Dr. Jacqueline Mosselson is an assistant professor at the Center for International Education at The University of Massachusetts Amherst. She earned her Doctor of Philosophy in comparative education and developmental psychopathology (2002) and a Master’s of International Affairs in economic and political development (1997) from Columbia University.
Her doctoral dissertation, Roots and Routes: Re-imagining the Reactive Identities of Bosnian Adolescent Female Refugees, explored the ways adolescent refugees understand and self-identities in the context of flight and relocation and the impact of education on the refugee condition. Dr. Mosselson has worked as a consultant for the International Rescue Committee, examining health-related issues in the Republic of Georgia, psychosocial functioning among escapees from the Lord’s Resistance Army in Uganda, and as part of an evaluation team examining Afghan refugee school programs in Pakistan. She has also worked as a consultant for Unicef in Mongolia.
Prejudice in Germany
October 9, 2007
Dr. Ulrich Wagner is Professor of Social Psychology and Director of the Center for Conflict Studies, Philipps-University Marburg, Germany. Although Germany has always been a country with immigrants, until recently, German politics had officially considered the country as “non-immigrant.”
This paper described current relations between Germans and immigrants, with a special focus on German majorities’ prejudice toward immigrant minorities in their country. Data from large scale surveys demonstrate how many processes and theories used to explain ethnic prejudice can be applied to understanding Germans’ prejudice against immigrants. In particular, data show that an increase in the immigrant population at the district level (county) corresponds with reduced prejudice, as predicted by intergroup contact theory.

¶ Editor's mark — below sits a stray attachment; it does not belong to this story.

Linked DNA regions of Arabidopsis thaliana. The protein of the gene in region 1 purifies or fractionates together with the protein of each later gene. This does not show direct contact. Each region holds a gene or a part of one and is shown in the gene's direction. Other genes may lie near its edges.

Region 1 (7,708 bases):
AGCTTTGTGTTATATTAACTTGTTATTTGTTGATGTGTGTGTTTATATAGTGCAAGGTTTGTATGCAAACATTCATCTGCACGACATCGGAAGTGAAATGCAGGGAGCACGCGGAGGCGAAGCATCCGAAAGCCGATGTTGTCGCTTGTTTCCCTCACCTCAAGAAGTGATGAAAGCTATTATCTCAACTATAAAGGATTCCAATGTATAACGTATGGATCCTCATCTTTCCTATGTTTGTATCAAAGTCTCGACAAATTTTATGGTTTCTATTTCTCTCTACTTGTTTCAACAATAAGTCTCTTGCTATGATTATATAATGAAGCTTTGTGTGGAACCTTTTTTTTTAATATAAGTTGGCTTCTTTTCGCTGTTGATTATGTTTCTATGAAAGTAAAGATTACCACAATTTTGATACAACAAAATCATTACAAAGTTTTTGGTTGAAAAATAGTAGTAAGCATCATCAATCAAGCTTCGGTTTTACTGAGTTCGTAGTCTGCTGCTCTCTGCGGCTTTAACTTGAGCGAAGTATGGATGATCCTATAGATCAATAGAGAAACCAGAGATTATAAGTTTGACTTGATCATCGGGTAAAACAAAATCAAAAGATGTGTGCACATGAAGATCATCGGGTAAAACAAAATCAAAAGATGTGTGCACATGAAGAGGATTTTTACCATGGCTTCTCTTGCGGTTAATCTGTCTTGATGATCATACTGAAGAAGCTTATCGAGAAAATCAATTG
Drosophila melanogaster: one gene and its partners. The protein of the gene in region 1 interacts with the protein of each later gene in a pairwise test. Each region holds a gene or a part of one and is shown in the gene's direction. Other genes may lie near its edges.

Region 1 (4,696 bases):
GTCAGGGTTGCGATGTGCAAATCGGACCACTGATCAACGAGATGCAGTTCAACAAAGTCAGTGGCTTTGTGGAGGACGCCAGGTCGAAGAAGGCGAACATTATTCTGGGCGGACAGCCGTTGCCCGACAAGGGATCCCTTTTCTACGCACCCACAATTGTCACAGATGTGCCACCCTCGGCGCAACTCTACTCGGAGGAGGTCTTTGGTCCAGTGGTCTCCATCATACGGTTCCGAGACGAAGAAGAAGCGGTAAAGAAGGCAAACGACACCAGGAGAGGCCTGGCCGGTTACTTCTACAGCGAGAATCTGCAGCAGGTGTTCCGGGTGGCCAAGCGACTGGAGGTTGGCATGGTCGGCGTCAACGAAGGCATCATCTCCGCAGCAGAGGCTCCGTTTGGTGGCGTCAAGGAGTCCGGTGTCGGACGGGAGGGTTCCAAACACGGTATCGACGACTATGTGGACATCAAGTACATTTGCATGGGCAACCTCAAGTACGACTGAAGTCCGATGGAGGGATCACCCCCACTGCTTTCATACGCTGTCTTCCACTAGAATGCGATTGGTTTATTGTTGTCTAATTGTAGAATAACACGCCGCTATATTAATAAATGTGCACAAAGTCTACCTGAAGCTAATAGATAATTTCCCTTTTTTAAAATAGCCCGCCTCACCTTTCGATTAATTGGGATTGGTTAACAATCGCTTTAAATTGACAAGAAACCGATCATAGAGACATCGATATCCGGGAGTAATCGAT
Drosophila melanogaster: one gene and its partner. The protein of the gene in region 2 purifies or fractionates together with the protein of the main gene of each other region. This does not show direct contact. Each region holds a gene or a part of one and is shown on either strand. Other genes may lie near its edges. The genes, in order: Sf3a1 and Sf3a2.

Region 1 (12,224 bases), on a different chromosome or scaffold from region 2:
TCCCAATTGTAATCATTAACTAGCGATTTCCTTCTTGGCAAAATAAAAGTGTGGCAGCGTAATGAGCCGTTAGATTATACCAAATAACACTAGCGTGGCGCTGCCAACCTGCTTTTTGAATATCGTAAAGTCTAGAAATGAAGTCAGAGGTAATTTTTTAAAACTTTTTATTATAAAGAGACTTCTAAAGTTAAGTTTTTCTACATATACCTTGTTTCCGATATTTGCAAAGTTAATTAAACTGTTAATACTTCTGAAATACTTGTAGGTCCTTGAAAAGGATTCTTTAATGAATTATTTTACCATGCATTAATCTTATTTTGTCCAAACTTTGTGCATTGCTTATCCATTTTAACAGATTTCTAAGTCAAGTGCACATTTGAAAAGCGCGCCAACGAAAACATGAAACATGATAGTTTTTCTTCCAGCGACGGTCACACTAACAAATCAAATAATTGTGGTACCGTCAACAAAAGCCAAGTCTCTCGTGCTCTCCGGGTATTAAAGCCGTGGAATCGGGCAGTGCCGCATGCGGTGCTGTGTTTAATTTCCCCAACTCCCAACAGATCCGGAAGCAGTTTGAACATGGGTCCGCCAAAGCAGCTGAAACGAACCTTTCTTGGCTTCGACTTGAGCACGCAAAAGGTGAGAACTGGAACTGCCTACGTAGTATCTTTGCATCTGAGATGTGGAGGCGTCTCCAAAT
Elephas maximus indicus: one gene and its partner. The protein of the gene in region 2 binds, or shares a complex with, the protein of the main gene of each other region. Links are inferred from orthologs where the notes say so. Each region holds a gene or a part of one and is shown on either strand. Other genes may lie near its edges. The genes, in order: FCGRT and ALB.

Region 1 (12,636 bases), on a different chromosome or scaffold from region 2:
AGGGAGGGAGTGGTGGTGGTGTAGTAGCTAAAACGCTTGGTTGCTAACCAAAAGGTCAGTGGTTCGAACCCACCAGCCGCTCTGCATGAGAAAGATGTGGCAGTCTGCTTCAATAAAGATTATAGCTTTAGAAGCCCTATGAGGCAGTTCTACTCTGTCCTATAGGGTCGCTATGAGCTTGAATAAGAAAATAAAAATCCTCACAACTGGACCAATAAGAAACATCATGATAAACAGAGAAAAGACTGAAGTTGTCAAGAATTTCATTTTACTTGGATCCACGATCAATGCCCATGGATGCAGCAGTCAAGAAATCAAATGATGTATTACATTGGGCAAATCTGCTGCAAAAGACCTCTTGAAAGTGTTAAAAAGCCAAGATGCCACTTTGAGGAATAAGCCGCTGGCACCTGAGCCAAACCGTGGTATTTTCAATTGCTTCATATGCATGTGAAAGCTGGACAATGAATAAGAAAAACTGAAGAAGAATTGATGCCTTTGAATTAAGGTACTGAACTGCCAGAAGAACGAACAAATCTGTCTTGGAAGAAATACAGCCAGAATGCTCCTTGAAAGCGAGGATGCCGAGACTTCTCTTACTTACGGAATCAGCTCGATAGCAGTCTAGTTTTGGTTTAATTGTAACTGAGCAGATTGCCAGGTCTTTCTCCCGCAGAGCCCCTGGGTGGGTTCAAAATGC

M. Brinton Lykes
Feminist-Infused Participatory Action Research and Universal Human Rights:
Challenges from field work in rural Guatemala and urban USA
March 26, 2007
Dr. M. Brinton Lykes, is Professor and Associate Director, Center for Human Rights and International Justice, Boston College. Dr. Lykes has collaborated with women and their families in community-based participatory action research exploring the interface of indigenous cultural beliefs and practices and those of Western psychology and in the development of programs that respond to the effects of violence in war and post-war contexts of transition and transformation.
She has worked for many years with mental health and human rights and women’s groups in Guatemala and, more recently, in South Africa and Northern Ireland.In each of these contexts she has also collaborated in the design and facilitation of training programs using participatory methodologies that draw heavily on the creative arts (drama, creative storytelling, art, etc.) and in direct service with women and child survivors of sexual and other forms of violence in war and in urban contexts in the USA.